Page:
According to Welch, reduction of losses for 2013 was pegged at 0.8% out of a target of 1.6%, while 14,198 meters were installed and there was a vast improvement in the company’s investigative capacity.

Despite the challenges of availability of meters shipped given time delays and strict shipping requirements, they persevered, he said. The company took strong measures against theft resulting in 489 arrests and 39 convictions. They removed 7,039 illegal connections, conducted 205 raids and have 1,200 cases pending in court, he said.

 Customer Interruption

With regards to Customer Interruption, GPL was tasked with limiting interruptions to 140 for the year but there were 180 interruptions exceeding the target by 28%. The previous year, 2012, saw a total of 120 interruptions. The utility was expected to limit the duration of interruptions to 160 hours but surpassed this at 164 hours per customer, a 2% failure.

It was explained that GPL expected the increase which was due to infrastructure development and installation of new substations.

An analysis of Demerara and Berbice interruptions was done because they accounted for 95% of operations and this revealed that feeder trips and generator faults accounted for 60% of overall interruptions. In Demerara, 65% of interruptions were transient trips which the consumer would not notice because it happens so quickly.

Generator trips accounted for over 30% of interruptions in Berbice. The main reason for interruptions was stated to be vegetation on transmission lines which can be controlled. Work is needed in the distribution services to combat this. Other reasons for the interruptions were limitations of generator capacity.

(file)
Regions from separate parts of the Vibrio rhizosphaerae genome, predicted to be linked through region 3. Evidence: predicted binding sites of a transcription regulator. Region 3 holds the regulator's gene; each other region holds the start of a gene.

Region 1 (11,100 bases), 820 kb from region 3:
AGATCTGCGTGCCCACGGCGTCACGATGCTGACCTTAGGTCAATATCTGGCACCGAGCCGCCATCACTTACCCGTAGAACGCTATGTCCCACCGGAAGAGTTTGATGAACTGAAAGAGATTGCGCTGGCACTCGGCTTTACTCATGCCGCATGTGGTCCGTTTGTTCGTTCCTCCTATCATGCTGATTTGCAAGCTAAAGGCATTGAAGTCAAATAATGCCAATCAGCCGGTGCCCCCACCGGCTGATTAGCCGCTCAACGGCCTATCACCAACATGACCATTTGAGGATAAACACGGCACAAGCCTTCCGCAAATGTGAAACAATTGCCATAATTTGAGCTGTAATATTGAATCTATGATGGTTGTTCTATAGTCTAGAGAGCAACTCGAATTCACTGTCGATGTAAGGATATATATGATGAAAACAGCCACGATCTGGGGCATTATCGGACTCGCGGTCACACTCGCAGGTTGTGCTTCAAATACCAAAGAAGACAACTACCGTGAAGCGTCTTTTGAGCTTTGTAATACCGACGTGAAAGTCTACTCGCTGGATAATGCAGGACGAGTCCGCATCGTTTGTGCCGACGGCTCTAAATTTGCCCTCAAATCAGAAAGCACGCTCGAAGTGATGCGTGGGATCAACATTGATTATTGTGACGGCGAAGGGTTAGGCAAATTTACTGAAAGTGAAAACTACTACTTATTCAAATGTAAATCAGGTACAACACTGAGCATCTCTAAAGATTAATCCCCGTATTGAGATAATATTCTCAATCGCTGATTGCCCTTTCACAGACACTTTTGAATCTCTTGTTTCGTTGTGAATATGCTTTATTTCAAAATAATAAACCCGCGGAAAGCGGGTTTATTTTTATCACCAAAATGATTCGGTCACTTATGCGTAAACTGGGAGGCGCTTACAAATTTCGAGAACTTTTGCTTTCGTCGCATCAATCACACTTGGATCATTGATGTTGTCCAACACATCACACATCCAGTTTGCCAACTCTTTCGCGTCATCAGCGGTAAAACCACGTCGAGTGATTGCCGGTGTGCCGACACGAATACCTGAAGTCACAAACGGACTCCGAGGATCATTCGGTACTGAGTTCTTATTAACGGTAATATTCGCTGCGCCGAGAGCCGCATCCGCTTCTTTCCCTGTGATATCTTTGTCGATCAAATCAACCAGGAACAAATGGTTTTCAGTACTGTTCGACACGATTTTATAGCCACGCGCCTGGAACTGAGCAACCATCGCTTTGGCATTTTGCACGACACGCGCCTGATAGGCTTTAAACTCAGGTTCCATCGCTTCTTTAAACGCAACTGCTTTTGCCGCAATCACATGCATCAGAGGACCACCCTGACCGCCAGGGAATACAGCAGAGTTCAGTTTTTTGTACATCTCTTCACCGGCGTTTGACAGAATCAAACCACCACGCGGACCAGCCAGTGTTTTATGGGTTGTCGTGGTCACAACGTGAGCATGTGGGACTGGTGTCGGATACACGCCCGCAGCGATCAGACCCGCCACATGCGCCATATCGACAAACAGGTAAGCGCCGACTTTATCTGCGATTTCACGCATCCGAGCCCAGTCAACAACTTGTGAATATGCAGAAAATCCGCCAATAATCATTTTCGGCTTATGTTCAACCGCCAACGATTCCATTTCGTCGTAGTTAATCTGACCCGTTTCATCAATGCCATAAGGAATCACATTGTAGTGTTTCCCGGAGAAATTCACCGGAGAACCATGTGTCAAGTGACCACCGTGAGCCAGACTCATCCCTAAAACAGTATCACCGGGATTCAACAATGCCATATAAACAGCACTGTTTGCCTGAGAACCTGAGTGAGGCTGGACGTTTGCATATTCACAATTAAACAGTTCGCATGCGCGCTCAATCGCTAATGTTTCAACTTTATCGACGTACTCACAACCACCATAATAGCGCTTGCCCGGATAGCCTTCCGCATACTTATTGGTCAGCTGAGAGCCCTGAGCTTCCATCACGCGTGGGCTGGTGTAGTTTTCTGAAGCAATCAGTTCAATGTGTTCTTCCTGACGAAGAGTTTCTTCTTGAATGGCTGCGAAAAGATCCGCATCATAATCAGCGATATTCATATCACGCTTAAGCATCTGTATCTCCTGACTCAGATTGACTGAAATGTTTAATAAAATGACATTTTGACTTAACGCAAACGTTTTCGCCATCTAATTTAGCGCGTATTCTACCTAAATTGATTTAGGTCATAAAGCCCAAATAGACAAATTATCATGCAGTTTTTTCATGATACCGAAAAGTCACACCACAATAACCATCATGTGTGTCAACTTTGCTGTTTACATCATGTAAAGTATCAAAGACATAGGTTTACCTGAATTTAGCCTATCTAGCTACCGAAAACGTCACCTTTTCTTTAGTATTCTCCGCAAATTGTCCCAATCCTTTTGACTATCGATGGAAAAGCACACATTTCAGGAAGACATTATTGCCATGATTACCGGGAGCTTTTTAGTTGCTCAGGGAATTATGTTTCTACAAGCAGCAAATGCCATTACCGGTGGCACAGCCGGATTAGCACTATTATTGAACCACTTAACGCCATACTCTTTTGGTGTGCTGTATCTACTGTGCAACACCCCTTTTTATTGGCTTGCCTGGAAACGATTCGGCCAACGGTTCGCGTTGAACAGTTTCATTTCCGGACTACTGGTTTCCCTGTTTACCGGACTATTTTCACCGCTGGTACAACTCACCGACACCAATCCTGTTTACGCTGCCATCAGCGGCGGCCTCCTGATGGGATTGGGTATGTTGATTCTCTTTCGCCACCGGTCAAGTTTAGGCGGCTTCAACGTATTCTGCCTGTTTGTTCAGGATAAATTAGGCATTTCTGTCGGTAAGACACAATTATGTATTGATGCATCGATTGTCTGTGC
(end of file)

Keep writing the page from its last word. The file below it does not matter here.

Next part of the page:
Meantime, planned activities and emergency activities contributed to 60% of overall interruptions compared to 75% in 2012. Generator availability target was 75% with actual performance being 71%. The generators that caused the most interruptions were #6 at Garden of Eden which was down in 2012 and set for a major overhaul which was delayed until April 2013, #4 in Murray’s Cane field and #5 at Onverwagting which malfunctioned

 Voltage regulation

In 2013, GPL set out to address all reports of voltage fluctuations within 55 days which was realised at a rate of 100% as compared to 2012’s 98% completion rate. Voltage fluctuations are not detected by the company, therefore occurrences cannot be addressed unless it is reported to their call centre.

 Customer billing and Meter reading

In relation to billing, the target was 90% but GPL achieved 89%. For non-maximum demand bills, officials detailed challenges such as an inability to access meters, changes in lifestyle, criminal impersonation of inspectors, defective meters and poor weather.

 Meter readings

Of a total of 170,000 customers 87% out of the target of 90% was achieved. 2% were read with hand held terminals.

During the questions and comments segment, it was suggested that representation be made to the Chancellor of the Judiciary to have a separate magistrate’s court to expediently resolve cases. Dindyal responded that it was discussed and that major legislative changes will be required but it is still a prospective solution.